Here’s what’s on my mind this Friday:
A small town recently passed some measures banning gossip. This is still a plague that does more to hurt churches than anything else. I dare say some people might have nothing to say at all if gossip were banned. Then again, it has been since the New Testament was penned. People act like God never said anything about it.
How about those San Diego Padres with a winning record this far into the season (one month)! Hey, it’s a start. And, for those of you tired of hearing me talk about the Padres–tough.
At New Vintage Church, we are starting a new sermon series on relationships called: Timeless: Eternal Truths for Life at Home. Although, I will add most people don’t suffer from a lack of knowledge about what they should do. It is not doing what they know God tells them to do. See the above thought on gossip. It ain’t about knowledge, it’s about obedience.
The United States is disproportionately stressed out, according to a newly released Gallup Poll. For a long time, I’ve argued society’s chronic anxiety, based on our increasing focus on pathology rather than health (hat tip to Edwin Friedman) and constant consumption of media focused on the same keeps us in a constant state of anxiety. We have not generally awakened to new problems or poverty. The reason we wig out so easily here in the world’s most prosperous nation is because we have created a culture of anxiety that causes disproportionately large waves every time even the smallest pebble hits the water. We place between Sri Lanka and Uganda in stress. No other first-world nation is anywhere within sight of the top. It’s both interesting and embarrassing.
Speaking of the Padres, my buddy D.J. Iverson and I started a website that will be a storehouse for all things Padres, call Homeplate SD. In addition to hearing the soul-stirring (maybe…mildly stimulating?) writings of D.J., myself, and other local writers, it’ll aggregate a bunch of the best Padres sites, and bring some new features to the table. Pastors need a hobby or creative outlet. Sports is mine, particularly baseball. Check it out if you get the chance. You can follow on Twitter, or like it on Facebook, as well.
Pepperdine University’s Harbor: the Pepperdine Bible Lectures event is almost here. If you are in the area or can get there, let me encourage you to come. I’ll be teaching a session in the Surboard Room (a wonderfully eclectic room in the newly redone Library) on recognizing and seizing God-sized opportunities for your church. I hope you’ll walk away with a roadmap you’ll find helpful–and hear some inspiring stories of how God has worked in churches regardless of size and location.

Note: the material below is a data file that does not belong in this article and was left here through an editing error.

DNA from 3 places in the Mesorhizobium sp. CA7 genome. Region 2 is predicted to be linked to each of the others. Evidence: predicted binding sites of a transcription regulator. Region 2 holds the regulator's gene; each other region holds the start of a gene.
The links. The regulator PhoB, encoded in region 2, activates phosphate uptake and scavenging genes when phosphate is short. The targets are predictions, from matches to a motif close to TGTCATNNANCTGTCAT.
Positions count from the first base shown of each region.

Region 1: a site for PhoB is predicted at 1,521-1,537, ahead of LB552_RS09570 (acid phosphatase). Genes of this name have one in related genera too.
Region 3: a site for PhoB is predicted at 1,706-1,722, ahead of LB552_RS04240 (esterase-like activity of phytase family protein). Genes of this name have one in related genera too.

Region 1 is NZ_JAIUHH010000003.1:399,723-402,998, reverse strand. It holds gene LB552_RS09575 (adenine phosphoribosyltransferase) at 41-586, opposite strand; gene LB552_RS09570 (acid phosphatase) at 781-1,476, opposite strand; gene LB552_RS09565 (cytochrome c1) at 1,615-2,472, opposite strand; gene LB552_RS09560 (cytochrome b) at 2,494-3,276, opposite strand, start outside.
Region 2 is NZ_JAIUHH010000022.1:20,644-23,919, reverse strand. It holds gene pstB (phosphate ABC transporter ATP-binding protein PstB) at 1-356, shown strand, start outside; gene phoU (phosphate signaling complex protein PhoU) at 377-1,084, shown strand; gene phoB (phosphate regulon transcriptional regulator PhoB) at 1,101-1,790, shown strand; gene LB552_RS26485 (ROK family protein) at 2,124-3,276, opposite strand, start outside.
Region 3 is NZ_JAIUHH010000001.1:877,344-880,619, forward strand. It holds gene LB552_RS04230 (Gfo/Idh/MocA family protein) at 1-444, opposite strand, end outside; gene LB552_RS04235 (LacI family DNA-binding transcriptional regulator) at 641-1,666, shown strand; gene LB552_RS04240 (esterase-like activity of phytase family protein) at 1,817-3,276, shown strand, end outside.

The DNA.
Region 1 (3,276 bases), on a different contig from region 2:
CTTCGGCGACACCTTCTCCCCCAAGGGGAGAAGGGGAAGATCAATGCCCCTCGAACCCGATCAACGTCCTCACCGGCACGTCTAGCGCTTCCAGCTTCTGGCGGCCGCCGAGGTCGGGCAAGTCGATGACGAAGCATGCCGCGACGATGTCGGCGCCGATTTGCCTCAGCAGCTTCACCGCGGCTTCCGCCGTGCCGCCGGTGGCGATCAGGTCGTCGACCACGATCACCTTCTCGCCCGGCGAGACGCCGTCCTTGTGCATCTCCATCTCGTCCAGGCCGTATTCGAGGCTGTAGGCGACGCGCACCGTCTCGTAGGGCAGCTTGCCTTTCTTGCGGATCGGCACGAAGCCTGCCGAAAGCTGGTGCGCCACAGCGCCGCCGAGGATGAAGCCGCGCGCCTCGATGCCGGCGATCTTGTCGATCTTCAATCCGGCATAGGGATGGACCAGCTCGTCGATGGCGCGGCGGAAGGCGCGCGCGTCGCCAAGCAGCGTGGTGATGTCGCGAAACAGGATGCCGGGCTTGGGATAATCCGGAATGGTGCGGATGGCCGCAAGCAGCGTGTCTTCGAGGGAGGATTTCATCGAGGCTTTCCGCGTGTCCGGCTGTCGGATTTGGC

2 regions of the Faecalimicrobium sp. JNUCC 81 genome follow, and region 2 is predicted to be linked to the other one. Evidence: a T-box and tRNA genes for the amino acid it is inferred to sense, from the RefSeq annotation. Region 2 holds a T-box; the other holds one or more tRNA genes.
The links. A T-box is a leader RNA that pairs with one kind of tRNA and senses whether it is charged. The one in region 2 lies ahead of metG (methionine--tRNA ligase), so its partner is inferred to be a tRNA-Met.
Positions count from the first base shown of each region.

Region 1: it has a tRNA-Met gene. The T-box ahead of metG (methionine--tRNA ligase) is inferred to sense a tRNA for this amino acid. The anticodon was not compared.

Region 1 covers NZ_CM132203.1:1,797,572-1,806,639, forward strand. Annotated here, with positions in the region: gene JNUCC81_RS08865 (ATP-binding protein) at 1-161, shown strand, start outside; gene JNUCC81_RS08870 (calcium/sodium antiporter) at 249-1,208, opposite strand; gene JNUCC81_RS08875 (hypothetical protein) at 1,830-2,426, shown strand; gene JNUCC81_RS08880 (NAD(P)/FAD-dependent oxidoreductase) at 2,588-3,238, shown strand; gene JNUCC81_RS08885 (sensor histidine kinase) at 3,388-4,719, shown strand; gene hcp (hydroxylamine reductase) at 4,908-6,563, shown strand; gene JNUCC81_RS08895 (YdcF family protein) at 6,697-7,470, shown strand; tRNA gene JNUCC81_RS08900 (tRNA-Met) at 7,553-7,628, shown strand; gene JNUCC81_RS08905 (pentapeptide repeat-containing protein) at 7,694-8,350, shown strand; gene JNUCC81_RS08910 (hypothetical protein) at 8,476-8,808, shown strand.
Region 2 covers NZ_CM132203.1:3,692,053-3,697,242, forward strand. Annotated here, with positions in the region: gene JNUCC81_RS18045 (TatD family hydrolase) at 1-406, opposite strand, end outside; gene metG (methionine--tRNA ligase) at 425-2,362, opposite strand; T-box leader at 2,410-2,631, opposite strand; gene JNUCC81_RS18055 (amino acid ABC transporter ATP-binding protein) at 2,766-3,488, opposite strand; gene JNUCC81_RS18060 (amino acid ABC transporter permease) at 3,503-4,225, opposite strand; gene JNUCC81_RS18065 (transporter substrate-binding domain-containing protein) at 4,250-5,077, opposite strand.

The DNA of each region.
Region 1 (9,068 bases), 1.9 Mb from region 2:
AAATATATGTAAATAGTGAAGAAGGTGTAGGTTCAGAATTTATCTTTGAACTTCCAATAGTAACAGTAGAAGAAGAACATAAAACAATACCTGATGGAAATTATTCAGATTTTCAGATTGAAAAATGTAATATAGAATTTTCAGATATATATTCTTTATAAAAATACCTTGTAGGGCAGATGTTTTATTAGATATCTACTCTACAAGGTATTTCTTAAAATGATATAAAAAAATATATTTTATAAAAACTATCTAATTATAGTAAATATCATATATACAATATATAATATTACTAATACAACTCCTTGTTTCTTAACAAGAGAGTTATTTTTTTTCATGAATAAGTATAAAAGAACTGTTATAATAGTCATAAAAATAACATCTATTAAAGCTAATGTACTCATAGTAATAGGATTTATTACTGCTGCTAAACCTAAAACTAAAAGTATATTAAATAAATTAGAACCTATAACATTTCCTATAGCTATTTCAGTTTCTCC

Two equally off-track narratives: 1) Ministry is significantly harder than having a “real job,” in the “real world.” 2) Ministry is significantly easier than having a “real job,” in the “real world.”
You can sometimes tell where God wants to take your church by who he begins to gather around you.
Great preachers often have sound-bites that stick with you. Here are three I’m reflecting on this week:
- “Never speak against what God is blessing.” – Rick Warren.
- “God won’t give you a chair He doesn’t have a person for.” – T.D. Jakes.
- “There is nothing God orders He can’t pay for.” – T.D. Jakes.
This Spanish woman looks a lot like Donald Trump.
Doug Crozier, CEO of the Solomon Foundation, says when talking about the financial risk of lending to churches: “Our two largest financial risks have nothing to do with money. They are moral failure in the pulpit, and leadership meltdown.” I dare say he’s right. Churches spend too much time staring at the balance sheet and not enough time staring in the mirror.
Or on their knees praying.
Speaking of the Padres, the kid Fernando Tatis, Jr. What a player! He’ll be in the MVP discussion most of his career.
New Vintage Church celebrated its eighth birthday on April 17!!! I’ll write out a full length post later. But, whenever I’m asked what the biggest challenges of starting a new church are, I respond the same way: 1) Money 2) Unity 3) Avoiding the temptation to sell the vision at crucial moments for the sake of #1 and #2. Stay true to what God has called your church to do. Trust him. Way, way…..easier said than done.
I’m also glad that as we turn eight, we are still healthy and on the cusp of an extremely bright future. In fact, it’s never been brighter.
There was a time in my ministry where I bore some responsibility for the hiring, training and supervision of ministry interns. Eighteen a year. Since then (nearly 20 years), I’ve had interns in the church’s I’ve served in for the vast majority of those years. The leading practical indicators of a young person’s ability to excel in ministry over time are:
Intrinsic motivation--they are hungry for ministry. They don’t need to be told to be in the office at a particular time. Ministry is almost recreational for them. Spiritual root: Passion.
Teachability–they feel they could learn from anyone, and won’t miss a learning opportunity. Spiritual root: Humility.
Did I mention it is roughly the same two for Pastors?
What’s on your mind this Friday morning?